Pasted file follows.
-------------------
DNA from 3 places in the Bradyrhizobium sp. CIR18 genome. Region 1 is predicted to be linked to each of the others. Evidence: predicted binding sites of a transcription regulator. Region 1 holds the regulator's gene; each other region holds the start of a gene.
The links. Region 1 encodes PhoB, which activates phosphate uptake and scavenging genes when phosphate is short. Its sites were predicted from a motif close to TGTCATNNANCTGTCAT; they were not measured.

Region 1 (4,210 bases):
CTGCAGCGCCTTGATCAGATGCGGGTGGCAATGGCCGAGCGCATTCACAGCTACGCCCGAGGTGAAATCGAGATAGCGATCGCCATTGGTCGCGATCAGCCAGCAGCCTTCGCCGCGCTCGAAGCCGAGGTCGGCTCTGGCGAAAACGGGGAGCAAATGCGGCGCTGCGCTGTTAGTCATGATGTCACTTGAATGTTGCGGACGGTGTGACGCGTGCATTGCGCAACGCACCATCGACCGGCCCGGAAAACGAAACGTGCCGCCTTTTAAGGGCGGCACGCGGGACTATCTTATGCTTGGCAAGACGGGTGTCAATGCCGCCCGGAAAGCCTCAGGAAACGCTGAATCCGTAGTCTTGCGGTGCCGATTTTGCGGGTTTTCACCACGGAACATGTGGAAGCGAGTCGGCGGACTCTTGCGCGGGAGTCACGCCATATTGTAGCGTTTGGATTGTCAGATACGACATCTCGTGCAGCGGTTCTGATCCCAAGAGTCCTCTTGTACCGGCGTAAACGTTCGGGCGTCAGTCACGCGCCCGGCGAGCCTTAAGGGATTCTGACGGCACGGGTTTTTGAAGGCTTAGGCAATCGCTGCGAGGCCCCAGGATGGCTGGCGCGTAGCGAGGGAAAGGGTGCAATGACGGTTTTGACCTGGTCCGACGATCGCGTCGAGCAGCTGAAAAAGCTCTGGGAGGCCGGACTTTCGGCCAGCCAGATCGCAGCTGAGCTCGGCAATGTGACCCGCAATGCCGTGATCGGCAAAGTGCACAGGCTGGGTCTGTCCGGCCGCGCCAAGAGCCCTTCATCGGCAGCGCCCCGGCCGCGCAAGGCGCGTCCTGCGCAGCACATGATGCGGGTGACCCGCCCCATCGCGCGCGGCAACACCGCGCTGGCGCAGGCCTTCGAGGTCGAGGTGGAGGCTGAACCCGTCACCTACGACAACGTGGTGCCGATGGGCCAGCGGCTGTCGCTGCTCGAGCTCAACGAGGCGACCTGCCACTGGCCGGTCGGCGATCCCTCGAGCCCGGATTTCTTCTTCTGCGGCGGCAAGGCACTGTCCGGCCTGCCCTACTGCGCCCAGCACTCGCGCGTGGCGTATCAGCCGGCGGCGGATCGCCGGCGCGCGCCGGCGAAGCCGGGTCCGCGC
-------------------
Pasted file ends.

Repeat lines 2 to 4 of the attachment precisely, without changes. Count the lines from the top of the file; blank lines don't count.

The links. Region 1 encodes PhoB, which activates phosphate uptake and scavenging genes when phosphate is short. Its sites were predicted from a motif close to TGTCATNNANCTGTCAT; they were not measured.

Region 1 (4,210 bases):
CTGCAGCGCCTTGATCAGATGCGGGTGGCAATGGCCGAGCGCATTCACAGCTACGCCCGAGGTGAAATCGAGATAGCGATCGCCATTGGTCGCGATCAGCCAGCAGCCTTCGCCGCGCTCGAAGCCGAGGTCGGCTCTGGCGAAAACGGGGAGCAAATGCGGCGCTGCGCTGTTAGTCATGATGTCACTTGAATGTTGCGGACGGTGTGACGCGTGCATTGCGCAACGCACCATCGACCGGCCCGGAAAACGAAACGTGCCGCCTTTTAAGGGCGGCACGCGGGACTATCTTATGCTTGGCAAGACGGGTGTCAATGCCGCCCGGAAAGCCTCAGGAAACGCTGAATCCGTAGTCTTGCGGTGCCGATTTTGCGGGTTTTCACCACGGAACATGTGGAAGCGAGTCGGCGGACTCTTGCGCGGGAGTCACGCCATATTGTAGCGTTTGGATTGTCAGATACGACATCTCGTGCAGCGGTTCTGATCCCAAGAGTCCTCTTGTACCGGCGTAAACGTTCGGGCGTCAGTCACGCGCCCGGCGAGCCTTAAGGGATTCTGACGGCACGGGTTTTTGAAGGCTTAGGCAATCGCTGCGAGGCCCCAGGATGGCTGGCGCGTAGCGAGGGAAAGGGTGCAATGACGGTTTTGACCTGGTCCGACGATCGCGTCGAGCAGCTGAAAAAGCTCTGGGAGGCCGGACTTTCGGCCAGCCAGATCGCAGCTGAGCTCGGCAATGTGACCCGCAATGCCGTGATCGGCAAAGTGCACAGGCTGGGTCTGTCCGGCCGCGCCAAGAGCCCTTCATCGGCAGCGCCCCGGCCGCGCAAGGCGCGTCCTGCGCAGCACATGATGCGGGTGACCCGCCCCATCGCGCGCGGCAACACCGCGCTGGCGCAGGCCTTCGAGGTCGAGGTGGAGGCTGAACCCGTCACCTACGACAACGTGGTGCCGATGGGCCAGCGGCTGTCGCTGCTCGAGCTCAACGAGGCGACCTGCCACTGGCCGGTCGGCGATCCCTCGAGCCCGGATTTCTTCTTCTGCGGCGGCAAGGCACTGTCCGGCCTGCCCTACTGCGCCCAGCACTCGCGCGTGGCGTATCAGCCGGCGGCGGATCGCCGGCGCGCGCCGGCGAAGCCGGGTCCGCGC